What’s the outlook for leadership at the regulatory agencies? It’s complicated

The day before a Senate committee considers the nominations of five prospective members of the Federal Reserve Board – including the chair and both vice chairs, federal financial institution regulatory agencies find themselves with tenuous leadership, as leaders of all but one agency are either in acting capacities or past the end of their terms – or both.

The four agencies and their leadership are: Federal Reserve Board and its chair, Jerome H. (“Jay”) Powell; Office of the Comptroller of the Currency (OCC) and its leader, Acting Comptroller Michael J. Hsu; Federal Deposit Insurance Corp. (FDIC) and its leader, Acting Chairman Martin J. Gruenberg; and National Credit Union Administration (NCUA) Board Chairman Todd Harper.

The leader of the fifth federal financial institution regulator – Rohit Chopra, director of the Consumer Financial Protection Bureau (CFPB) – was confirmed by the Senate in September for a five-year term on a vote of 50-48.

The four chief regulators in tenuous positions may be placed in one or more of three categories – with three of the four qualifying for two of the categories, and one of those for all three. Those categories are: serving in an “acting” capacity, nominated for another term, and “on the bubble,” in that they are serving terms that have expire but are either waiting to be confirmed to a new term, or for someone to replace them.

Further, two of the three agencies whose leadership is shared among appointed boards – the Federal Reserve and the FDIC – are short of their full complement of members (the NCUA, the third agency whose leadership is made up of a board, has for now its three members’ seats occupied).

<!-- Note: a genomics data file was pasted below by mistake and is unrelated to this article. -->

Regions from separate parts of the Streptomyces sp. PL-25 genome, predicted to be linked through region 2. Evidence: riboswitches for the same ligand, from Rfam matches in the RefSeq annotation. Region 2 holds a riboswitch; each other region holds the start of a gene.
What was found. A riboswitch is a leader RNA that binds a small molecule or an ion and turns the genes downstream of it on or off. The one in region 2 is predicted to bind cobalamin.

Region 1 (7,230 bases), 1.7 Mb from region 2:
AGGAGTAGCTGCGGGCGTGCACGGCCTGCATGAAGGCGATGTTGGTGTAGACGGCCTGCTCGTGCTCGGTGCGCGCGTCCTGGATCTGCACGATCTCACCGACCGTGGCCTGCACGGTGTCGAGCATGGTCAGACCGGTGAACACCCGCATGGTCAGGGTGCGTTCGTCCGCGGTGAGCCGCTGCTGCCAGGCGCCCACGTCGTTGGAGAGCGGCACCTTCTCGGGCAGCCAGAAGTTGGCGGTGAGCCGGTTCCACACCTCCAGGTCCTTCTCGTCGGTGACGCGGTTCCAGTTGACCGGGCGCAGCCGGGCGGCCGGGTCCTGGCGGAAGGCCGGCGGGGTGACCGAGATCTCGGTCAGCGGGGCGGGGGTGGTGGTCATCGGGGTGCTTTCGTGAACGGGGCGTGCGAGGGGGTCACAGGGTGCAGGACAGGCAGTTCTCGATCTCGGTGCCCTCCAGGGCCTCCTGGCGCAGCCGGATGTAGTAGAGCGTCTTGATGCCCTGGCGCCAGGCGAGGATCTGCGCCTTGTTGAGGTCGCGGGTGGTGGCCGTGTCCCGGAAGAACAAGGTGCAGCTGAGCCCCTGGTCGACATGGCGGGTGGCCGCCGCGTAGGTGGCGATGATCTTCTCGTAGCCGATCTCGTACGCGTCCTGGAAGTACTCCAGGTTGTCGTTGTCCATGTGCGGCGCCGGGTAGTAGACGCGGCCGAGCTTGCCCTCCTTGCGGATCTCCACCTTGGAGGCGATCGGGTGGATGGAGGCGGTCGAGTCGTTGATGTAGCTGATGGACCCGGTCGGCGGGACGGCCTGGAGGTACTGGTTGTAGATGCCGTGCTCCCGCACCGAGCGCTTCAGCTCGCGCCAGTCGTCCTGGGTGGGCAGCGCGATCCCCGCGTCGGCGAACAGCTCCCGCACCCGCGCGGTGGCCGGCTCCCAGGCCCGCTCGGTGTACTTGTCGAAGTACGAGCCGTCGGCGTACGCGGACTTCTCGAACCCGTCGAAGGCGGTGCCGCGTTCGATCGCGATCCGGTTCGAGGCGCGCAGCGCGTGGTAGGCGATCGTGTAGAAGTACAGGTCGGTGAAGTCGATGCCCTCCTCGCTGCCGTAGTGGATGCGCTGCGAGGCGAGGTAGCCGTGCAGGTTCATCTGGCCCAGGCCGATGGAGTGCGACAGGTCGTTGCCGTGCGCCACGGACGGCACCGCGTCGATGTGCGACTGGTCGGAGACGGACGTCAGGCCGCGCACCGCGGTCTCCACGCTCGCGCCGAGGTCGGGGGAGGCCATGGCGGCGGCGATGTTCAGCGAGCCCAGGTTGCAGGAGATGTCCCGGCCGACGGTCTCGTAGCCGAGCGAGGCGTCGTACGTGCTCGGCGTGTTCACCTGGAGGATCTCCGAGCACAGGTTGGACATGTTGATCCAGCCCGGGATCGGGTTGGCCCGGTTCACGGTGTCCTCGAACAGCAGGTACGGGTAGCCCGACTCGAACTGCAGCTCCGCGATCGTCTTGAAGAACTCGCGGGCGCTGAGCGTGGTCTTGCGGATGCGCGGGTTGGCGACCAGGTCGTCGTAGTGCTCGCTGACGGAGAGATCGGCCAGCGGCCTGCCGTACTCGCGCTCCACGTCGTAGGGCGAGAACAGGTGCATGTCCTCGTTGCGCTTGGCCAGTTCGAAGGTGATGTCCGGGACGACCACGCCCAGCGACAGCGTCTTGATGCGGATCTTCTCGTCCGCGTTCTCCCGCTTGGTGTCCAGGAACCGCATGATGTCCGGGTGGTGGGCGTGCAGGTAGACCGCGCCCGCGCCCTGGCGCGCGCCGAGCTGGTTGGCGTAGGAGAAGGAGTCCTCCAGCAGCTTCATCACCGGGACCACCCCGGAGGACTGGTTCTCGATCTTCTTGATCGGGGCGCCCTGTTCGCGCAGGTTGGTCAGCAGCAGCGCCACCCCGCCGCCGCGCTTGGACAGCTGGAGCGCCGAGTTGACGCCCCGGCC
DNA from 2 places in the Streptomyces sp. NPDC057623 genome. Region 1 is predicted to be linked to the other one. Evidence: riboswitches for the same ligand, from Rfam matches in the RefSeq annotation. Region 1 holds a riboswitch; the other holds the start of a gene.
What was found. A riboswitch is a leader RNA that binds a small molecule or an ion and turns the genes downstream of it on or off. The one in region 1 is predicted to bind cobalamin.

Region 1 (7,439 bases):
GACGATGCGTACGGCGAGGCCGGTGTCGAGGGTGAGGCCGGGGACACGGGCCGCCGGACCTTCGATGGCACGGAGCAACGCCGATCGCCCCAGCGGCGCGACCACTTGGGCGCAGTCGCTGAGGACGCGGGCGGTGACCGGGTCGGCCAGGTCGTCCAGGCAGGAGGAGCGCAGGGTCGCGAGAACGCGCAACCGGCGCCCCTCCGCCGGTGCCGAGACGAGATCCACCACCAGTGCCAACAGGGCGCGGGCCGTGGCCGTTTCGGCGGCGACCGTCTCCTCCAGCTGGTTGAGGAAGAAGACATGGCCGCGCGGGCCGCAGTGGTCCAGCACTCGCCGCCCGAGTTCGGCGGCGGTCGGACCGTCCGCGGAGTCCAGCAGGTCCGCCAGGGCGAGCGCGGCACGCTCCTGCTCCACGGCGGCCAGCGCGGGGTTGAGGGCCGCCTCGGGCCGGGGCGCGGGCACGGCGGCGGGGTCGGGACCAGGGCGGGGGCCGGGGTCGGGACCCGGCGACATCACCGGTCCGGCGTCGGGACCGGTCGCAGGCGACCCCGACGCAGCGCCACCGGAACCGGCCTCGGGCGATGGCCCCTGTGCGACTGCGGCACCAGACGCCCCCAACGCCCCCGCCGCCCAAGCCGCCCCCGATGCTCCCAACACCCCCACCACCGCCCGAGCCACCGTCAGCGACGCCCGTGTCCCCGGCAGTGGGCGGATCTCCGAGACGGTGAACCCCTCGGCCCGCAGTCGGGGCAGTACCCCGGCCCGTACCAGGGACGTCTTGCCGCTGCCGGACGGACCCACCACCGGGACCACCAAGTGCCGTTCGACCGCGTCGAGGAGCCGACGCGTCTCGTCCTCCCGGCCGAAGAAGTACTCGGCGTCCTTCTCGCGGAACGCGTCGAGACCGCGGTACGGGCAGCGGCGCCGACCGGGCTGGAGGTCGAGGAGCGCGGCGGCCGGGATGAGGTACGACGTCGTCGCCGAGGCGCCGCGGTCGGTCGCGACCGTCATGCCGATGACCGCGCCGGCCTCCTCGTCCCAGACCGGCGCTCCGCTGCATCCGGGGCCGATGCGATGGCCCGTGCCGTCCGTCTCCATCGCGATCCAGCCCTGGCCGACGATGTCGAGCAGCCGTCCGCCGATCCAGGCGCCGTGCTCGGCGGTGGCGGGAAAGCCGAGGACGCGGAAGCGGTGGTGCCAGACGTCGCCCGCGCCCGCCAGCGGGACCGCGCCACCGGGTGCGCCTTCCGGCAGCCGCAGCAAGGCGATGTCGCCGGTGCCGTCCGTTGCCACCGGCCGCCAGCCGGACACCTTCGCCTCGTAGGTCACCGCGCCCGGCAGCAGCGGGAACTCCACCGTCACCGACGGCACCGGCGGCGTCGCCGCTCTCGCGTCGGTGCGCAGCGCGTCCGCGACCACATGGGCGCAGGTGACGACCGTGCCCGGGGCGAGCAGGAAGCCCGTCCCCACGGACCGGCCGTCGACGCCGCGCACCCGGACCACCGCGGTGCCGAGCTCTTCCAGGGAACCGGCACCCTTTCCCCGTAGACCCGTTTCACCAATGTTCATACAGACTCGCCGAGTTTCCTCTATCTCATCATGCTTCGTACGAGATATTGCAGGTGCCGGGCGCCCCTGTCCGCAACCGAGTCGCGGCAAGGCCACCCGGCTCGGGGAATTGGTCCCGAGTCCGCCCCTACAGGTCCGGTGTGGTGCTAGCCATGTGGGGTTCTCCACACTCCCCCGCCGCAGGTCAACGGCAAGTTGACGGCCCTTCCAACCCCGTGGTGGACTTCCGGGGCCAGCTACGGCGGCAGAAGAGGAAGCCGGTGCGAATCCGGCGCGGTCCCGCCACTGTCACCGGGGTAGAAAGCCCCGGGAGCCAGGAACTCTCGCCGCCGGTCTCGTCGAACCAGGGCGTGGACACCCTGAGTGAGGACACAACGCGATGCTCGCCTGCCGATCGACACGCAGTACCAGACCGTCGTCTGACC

Here’s how the leadership situation breaks down:

Acting: Three regulatory agency leaders are seated in an “acting capacity” – Powell at the Fed (technically a “temporary” position); Gruenberg at the FDIC; and Hsu at the OCC.

Powell is currently the “chairman pro tempore” of the Federal Reserve Board, since his term as chairman expired Feb. 5. His colleagues on the board voted to keep him in the chair’s seat – at least until his nomination for another term is resolved in the U.S. Senate. Until then – sometime this spring, most likely – Powell is the “temporary” chair of the central bank board. His first four-year term as chair came in 2018 after nomination by former President Donald Trump (R). President Joe Biden (D) in November of last year renominated Powell for another four-year term as chair. The Banking Committee is expected to recommend his confirmation to the full Senate with none or few “no” votes, primarily because of bipartisan support. His nomination has not yet been scheduled for consideration by the full Senate.

Michael Hsu is serving in an acting capacity while heading up the OCC, a position he assumed in May 2021. President Biden nominated a permanent comptroller last fall for a five-year term. However, nominee Saule T. Omarova withdrew her name from consideration in December, after strong (and sometimes virulent) opposition from both the banking industry and Republican senators, who cast her past writings on bank regulation as supportive of bank regulation that would “effectively nationalize America’s community banks.” The White House has yet to tap another nominee to a five-year term for the post.